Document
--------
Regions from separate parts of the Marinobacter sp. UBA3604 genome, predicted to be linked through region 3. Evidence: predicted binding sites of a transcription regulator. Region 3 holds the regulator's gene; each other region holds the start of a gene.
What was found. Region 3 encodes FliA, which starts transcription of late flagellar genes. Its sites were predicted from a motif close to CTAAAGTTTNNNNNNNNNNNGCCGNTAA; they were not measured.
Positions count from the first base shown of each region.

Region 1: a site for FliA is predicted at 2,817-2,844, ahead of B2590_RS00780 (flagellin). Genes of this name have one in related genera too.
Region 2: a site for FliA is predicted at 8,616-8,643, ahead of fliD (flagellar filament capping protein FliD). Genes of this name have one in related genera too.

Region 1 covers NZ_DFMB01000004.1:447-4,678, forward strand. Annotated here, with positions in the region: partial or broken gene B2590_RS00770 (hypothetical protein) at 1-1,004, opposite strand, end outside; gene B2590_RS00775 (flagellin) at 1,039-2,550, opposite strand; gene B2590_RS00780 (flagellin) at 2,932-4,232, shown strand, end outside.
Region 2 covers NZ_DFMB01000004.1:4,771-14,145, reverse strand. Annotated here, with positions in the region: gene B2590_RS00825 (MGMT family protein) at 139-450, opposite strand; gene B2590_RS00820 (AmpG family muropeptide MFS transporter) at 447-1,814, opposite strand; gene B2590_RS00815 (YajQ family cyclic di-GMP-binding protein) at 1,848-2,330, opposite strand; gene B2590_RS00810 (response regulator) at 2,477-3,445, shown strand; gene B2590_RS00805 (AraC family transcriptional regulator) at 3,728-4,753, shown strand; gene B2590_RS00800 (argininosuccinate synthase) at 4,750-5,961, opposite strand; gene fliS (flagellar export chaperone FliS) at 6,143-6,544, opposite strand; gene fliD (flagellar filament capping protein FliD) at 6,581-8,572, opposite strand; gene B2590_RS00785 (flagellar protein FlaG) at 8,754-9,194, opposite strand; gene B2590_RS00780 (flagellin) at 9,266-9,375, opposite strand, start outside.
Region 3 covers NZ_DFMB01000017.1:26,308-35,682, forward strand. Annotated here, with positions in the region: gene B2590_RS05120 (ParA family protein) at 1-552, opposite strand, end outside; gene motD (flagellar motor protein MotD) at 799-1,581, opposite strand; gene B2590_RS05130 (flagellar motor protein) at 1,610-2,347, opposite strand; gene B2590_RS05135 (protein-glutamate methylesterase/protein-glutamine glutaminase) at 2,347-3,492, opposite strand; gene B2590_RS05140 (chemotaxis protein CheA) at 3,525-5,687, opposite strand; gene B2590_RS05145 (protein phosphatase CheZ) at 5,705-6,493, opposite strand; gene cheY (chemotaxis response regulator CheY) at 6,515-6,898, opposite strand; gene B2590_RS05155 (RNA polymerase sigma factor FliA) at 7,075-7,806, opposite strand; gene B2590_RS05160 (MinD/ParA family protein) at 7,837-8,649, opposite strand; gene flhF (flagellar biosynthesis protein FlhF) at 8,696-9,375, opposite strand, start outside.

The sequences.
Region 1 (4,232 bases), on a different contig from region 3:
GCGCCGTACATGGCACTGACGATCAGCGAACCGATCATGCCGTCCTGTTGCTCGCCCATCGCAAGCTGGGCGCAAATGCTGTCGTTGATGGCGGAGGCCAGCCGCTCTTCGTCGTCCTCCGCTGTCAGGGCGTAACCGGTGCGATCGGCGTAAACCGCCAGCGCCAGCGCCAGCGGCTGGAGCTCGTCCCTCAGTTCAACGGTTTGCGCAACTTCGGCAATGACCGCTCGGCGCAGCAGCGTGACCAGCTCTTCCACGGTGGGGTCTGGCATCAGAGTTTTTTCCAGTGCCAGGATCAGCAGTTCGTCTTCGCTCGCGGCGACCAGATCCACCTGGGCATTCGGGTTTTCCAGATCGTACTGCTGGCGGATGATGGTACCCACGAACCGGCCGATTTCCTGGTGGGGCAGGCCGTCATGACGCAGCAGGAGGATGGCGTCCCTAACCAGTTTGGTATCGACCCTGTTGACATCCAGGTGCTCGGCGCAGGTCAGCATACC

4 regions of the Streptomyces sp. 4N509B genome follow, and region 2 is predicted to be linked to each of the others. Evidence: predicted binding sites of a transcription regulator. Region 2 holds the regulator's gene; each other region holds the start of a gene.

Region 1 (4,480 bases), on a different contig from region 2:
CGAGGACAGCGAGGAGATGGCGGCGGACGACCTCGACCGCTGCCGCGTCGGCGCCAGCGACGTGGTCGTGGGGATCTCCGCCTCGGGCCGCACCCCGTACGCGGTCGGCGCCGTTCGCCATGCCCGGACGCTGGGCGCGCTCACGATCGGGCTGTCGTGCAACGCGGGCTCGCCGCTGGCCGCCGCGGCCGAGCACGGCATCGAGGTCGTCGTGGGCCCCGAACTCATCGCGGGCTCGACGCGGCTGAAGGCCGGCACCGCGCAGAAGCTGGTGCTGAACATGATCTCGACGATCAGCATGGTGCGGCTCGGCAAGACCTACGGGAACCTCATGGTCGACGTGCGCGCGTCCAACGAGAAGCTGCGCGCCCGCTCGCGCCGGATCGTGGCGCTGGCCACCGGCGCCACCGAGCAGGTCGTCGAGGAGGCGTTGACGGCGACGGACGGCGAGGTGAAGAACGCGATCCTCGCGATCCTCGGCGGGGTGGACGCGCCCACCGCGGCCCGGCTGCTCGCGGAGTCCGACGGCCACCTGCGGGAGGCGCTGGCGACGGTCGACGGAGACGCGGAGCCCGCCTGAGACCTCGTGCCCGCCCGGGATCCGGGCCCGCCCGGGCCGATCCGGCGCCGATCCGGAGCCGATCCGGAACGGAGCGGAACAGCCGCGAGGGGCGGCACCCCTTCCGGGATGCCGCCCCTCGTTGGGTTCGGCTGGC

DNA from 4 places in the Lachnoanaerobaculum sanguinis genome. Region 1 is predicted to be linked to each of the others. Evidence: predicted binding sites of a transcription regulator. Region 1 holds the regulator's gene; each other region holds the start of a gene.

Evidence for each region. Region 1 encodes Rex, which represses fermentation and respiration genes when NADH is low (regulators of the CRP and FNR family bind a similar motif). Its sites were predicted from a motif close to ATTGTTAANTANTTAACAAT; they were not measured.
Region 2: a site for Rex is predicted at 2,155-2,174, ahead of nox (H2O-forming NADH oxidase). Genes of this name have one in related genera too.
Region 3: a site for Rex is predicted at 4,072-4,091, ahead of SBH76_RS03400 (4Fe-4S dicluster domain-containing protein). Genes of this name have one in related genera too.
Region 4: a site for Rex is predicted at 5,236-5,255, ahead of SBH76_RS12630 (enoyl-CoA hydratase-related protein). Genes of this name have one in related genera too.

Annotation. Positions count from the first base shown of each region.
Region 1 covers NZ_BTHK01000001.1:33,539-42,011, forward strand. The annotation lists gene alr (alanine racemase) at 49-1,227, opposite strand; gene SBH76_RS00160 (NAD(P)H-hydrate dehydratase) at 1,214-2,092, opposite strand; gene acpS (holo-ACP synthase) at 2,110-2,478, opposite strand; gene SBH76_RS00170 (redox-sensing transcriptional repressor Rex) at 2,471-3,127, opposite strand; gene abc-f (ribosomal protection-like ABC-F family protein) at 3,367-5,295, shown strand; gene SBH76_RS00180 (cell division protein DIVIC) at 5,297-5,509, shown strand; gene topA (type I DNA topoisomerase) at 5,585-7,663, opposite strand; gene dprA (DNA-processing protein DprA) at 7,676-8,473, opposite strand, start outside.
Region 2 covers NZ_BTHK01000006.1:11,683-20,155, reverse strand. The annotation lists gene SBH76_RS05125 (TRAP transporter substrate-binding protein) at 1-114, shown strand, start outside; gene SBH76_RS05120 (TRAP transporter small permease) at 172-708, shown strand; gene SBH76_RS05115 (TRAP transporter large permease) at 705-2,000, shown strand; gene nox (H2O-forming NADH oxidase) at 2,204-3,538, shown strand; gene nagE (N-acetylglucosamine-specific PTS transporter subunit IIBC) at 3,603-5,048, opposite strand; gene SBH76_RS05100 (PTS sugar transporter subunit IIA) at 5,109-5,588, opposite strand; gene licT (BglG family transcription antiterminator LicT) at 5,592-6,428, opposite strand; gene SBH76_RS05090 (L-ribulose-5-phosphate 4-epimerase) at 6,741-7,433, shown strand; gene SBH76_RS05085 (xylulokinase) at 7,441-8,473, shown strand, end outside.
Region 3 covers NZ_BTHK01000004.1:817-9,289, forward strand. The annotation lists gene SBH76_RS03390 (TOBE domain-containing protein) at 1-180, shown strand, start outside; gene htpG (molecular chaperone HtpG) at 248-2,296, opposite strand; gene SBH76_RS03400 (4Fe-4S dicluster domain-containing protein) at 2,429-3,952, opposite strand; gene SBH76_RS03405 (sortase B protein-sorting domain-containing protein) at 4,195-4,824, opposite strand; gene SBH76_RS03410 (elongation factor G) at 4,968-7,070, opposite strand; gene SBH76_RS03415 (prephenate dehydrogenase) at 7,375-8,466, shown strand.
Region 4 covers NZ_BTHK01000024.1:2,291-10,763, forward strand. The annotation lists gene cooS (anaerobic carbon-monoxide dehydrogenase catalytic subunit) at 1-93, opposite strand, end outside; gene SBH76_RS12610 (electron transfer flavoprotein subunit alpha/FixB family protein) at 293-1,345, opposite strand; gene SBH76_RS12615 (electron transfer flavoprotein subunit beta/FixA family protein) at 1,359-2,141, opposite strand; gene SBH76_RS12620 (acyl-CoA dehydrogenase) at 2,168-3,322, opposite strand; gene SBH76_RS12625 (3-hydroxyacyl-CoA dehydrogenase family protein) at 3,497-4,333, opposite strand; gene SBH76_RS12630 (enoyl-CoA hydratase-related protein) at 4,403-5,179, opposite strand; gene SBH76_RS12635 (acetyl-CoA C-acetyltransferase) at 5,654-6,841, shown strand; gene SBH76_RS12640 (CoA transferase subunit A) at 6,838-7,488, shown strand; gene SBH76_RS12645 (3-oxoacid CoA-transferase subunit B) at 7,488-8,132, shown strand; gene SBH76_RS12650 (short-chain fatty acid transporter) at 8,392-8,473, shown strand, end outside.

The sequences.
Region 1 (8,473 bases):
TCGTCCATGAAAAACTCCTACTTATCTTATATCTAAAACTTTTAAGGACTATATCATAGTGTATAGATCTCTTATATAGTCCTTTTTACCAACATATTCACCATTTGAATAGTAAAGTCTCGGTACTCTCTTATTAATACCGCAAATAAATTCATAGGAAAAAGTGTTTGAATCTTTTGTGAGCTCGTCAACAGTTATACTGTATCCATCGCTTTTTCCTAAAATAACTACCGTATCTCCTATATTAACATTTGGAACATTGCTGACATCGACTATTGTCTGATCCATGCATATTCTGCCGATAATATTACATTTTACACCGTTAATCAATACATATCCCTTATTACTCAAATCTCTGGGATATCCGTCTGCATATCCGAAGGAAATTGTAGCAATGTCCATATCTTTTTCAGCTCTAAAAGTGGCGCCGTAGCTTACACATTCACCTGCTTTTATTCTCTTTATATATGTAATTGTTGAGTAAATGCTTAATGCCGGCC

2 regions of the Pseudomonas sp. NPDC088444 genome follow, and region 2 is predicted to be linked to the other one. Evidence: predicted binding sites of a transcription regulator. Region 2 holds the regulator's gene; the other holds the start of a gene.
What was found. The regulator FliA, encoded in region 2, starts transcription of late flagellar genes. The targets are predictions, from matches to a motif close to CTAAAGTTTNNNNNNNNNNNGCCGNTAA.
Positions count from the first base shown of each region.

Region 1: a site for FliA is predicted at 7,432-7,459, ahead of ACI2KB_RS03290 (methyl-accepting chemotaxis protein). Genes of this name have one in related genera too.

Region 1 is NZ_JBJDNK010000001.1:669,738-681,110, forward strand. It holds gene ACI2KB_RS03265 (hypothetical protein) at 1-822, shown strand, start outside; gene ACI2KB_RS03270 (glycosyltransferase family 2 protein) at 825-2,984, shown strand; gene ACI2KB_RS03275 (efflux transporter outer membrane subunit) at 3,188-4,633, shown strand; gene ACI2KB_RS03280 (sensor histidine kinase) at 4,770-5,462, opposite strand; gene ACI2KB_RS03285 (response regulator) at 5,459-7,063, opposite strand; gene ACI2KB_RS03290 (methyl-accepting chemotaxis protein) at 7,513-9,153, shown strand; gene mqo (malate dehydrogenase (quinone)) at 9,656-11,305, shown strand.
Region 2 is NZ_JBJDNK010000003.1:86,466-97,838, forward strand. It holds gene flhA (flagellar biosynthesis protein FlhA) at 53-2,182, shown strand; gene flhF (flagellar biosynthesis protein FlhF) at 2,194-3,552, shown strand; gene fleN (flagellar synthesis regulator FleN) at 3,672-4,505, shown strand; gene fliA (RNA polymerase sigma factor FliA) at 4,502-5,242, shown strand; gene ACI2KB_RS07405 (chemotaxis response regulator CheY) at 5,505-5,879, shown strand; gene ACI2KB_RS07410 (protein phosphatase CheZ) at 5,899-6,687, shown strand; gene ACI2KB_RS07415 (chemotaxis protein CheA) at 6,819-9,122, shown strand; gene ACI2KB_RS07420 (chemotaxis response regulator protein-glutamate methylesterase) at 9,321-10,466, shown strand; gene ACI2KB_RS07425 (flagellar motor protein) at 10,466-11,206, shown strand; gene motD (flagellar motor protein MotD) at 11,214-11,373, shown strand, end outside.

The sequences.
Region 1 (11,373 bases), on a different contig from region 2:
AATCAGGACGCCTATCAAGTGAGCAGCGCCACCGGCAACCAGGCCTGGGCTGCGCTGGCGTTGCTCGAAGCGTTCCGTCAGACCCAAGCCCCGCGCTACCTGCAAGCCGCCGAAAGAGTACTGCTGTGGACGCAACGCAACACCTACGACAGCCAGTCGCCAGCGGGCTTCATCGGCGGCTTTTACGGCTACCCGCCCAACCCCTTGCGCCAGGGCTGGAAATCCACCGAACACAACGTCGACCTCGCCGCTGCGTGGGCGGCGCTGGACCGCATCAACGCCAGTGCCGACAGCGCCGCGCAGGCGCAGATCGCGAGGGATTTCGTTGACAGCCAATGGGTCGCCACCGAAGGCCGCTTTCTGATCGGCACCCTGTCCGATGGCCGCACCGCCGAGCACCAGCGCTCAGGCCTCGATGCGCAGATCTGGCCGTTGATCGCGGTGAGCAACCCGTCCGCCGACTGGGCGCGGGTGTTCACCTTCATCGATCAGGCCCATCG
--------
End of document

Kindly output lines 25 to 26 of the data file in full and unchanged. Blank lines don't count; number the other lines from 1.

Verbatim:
The sequences.
Region 1 (8,473 bases):